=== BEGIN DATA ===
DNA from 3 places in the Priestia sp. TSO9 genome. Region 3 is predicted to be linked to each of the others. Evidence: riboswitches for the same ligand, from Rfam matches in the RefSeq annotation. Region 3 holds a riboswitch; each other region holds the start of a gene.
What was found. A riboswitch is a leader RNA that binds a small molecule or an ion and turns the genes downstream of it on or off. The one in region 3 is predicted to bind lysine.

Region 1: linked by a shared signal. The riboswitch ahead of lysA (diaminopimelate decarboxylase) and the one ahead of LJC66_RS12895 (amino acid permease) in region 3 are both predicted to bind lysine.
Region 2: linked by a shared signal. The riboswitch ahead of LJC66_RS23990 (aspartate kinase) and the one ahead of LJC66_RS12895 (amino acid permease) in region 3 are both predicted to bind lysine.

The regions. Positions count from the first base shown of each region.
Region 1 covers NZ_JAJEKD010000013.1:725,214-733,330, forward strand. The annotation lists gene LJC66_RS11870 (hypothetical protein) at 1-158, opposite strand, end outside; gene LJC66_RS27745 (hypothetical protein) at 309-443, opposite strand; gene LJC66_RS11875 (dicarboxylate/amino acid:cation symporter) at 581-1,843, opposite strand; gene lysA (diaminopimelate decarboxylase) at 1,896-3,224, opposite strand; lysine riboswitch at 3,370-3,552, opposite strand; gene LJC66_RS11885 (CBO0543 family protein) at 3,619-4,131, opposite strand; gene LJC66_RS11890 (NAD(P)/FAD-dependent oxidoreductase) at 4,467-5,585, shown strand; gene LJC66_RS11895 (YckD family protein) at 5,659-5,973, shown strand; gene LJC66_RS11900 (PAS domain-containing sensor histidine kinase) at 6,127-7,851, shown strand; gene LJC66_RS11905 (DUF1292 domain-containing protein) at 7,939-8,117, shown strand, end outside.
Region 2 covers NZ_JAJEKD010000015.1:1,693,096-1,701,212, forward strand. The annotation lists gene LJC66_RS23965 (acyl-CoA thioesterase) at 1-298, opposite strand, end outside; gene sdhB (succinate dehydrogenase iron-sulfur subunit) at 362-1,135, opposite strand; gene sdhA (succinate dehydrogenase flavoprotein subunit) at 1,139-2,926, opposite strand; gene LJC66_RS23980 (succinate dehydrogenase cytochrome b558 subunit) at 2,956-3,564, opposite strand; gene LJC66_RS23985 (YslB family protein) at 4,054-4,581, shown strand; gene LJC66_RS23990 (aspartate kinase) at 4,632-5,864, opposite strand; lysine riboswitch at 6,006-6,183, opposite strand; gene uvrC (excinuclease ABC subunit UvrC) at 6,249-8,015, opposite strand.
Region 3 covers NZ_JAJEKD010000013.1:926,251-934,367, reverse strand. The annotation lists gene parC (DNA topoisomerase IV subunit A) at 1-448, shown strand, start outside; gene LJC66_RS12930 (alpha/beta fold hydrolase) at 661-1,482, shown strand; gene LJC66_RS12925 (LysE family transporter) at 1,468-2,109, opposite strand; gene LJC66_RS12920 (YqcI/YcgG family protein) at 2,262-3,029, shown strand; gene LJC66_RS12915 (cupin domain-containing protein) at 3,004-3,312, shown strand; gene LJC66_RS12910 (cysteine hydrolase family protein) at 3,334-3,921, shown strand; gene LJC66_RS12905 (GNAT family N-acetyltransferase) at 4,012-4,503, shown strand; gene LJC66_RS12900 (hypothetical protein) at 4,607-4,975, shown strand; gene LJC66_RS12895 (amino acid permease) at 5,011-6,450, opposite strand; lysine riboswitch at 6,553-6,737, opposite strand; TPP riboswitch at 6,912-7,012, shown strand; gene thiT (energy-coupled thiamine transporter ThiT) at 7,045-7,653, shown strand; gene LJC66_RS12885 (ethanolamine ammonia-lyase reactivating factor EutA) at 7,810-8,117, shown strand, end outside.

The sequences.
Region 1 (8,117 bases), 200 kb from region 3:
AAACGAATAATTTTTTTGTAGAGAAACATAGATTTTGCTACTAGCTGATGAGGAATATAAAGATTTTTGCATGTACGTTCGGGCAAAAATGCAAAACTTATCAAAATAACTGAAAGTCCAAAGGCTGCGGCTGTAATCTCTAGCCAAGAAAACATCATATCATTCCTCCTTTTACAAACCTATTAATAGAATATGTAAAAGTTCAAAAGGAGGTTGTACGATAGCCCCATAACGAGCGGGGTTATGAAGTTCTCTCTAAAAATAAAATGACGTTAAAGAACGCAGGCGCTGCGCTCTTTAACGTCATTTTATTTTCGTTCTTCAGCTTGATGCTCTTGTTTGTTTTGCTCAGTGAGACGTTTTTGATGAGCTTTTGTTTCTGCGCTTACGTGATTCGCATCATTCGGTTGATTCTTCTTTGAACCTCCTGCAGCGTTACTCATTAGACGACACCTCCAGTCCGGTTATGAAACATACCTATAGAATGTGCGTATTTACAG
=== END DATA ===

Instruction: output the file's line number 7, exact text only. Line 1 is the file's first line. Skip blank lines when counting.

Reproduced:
Region 2 covers NZ_JAJEKD010000015.1:1,693,096-1,701,212, forward strand. The annotation lists gene LJC66_RS23965 (acyl-CoA thioesterase) at 1-298, opposite strand, end outside; gene sdhB (succinate dehydrogenase iron-sulfur subunit) at 362-1,135, opposite strand; gene sdhA (succinate dehydrogenase flavoprotein subunit) at 1,139-2,926, opposite strand; gene LJC66_RS23980 (succinate dehydrogenase cytochrome b558 subunit) at 2,956-3,564, opposite strand; gene LJC66_RS23985 (YslB family protein) at 4,054-4,581, shown strand; gene LJC66_RS23990 (aspartate kinase) at 4,632-5,864, opposite strand; lysine riboswitch at 6,006-6,183, opposite strand; gene uvrC (excinuclease ABC subunit UvrC) at 6,249-8,015, opposite strand.